Saturday, February 7, 2009

Internet Adoption Preview

This is a 2006 Sulphur stallion that is going to North Carolina! Congratulations to the new owner of this fine Spanish Sulphur and happy bidding to the rest of you!

Link to adoption list

Wednesday, February 4, 2009

Just by Chance

The following is a story that was written by Ron Rubidoux about one of his favorite stallions.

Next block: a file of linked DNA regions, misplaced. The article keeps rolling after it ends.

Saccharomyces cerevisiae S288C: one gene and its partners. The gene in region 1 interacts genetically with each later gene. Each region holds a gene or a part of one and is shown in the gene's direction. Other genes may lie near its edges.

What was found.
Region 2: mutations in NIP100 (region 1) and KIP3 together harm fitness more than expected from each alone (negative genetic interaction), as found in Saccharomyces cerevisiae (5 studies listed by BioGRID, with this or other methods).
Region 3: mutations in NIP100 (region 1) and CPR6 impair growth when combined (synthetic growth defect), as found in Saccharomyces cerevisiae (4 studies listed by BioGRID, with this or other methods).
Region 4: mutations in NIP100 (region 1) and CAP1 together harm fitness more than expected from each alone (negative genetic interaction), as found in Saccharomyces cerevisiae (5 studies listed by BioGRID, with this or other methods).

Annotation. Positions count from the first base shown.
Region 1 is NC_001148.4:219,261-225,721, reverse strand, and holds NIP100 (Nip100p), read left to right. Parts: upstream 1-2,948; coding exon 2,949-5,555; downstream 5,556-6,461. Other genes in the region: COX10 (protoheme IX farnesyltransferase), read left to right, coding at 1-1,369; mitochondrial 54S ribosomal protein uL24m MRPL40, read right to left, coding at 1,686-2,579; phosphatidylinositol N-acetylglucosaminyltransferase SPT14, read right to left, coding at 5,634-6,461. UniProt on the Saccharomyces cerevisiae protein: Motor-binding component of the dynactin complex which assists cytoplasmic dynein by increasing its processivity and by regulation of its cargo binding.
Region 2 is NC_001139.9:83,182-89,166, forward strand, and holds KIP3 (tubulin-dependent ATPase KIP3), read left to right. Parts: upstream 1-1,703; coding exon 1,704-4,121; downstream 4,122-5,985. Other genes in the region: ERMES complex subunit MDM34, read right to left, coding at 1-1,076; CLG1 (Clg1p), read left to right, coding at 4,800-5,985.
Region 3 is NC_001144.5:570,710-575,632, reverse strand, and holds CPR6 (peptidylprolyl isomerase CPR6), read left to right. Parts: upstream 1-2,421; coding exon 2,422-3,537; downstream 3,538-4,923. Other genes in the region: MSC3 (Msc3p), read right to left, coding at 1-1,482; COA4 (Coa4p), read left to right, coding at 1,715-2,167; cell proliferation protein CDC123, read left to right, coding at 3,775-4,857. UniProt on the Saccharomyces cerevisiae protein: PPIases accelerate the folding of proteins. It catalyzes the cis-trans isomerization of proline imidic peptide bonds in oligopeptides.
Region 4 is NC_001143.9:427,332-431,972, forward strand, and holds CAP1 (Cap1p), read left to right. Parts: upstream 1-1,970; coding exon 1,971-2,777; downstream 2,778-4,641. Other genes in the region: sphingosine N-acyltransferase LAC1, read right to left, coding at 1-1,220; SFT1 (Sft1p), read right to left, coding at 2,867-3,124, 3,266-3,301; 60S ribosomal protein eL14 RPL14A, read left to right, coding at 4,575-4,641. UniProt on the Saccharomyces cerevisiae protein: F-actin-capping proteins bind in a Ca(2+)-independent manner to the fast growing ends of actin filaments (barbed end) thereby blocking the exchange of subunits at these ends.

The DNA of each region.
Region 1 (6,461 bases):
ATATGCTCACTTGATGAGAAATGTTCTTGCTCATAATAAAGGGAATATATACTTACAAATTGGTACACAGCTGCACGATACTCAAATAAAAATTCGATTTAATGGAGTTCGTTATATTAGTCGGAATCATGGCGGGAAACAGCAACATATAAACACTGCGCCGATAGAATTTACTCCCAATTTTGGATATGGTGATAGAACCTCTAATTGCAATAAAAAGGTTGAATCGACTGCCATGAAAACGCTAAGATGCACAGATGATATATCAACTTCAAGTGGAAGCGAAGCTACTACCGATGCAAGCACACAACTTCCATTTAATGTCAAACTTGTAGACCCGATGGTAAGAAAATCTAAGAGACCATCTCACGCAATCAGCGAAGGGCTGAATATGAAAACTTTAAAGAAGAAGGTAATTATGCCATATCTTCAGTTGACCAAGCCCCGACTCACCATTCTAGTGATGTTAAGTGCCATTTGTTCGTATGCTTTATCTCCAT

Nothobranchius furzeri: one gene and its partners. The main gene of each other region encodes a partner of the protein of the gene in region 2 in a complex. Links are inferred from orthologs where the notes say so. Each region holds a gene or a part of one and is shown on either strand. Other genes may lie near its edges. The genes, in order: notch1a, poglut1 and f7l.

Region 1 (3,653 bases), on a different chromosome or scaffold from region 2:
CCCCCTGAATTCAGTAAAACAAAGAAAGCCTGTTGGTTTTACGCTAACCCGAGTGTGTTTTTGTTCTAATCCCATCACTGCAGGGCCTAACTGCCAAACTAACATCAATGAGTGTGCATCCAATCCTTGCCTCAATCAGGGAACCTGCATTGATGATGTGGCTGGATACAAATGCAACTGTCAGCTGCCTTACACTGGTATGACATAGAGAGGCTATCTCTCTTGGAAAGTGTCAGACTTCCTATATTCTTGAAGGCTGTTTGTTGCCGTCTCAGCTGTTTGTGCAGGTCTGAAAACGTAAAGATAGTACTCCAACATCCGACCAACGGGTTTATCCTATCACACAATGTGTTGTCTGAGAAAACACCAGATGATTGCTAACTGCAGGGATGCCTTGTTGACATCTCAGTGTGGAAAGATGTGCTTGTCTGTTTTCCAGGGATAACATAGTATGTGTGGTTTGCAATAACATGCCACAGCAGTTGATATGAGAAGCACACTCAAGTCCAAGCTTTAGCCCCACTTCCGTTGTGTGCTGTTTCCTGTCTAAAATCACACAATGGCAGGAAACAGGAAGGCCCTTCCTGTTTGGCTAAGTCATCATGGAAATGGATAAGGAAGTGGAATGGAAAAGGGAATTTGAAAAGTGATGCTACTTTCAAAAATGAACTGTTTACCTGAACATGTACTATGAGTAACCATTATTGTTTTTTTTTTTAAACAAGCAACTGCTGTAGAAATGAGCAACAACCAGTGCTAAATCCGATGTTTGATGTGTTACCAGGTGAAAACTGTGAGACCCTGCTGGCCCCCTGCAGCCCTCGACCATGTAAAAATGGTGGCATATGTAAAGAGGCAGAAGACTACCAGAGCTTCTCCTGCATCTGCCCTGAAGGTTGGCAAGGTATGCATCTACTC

"In the winter of 1992, the BLM captured 140 Sulphur horses. They had taken an aerial count, and there were too many horses on the range. The herd needed to be thinned out, so they decided not to be choosy as far as putting horses back. Everything caught would be put up for adoption. Of the horses, there was a little of everything including a few exceptional stallions. I went to the corrals, where they processed the horses, to get some pictures. At the time they had only caught about half of the 140 horses. While there I saw a three year old grullo stallion that had leg stripes I could hardly believe. He was the one I wanted. There was also a five-year-old dun stallion with unusual markings. On each side of his dorsal stripe was another stripe from his withers to his croup, giving him the appearance of having three stripes along his back. He also had the shadowing of shoulder bars making the cross. He was apparently captured, when young, by so called "cowboys" who ride down wild horses, rope and catch the slowest, and proclaim their conquest by cutting off half of one of the horse's ears. The tip of one of the three striped horse's ears was cut off, which greatly marred his appearance. The practice is illegal and isn't common, but does occur on the Sulphur Herd Management Area.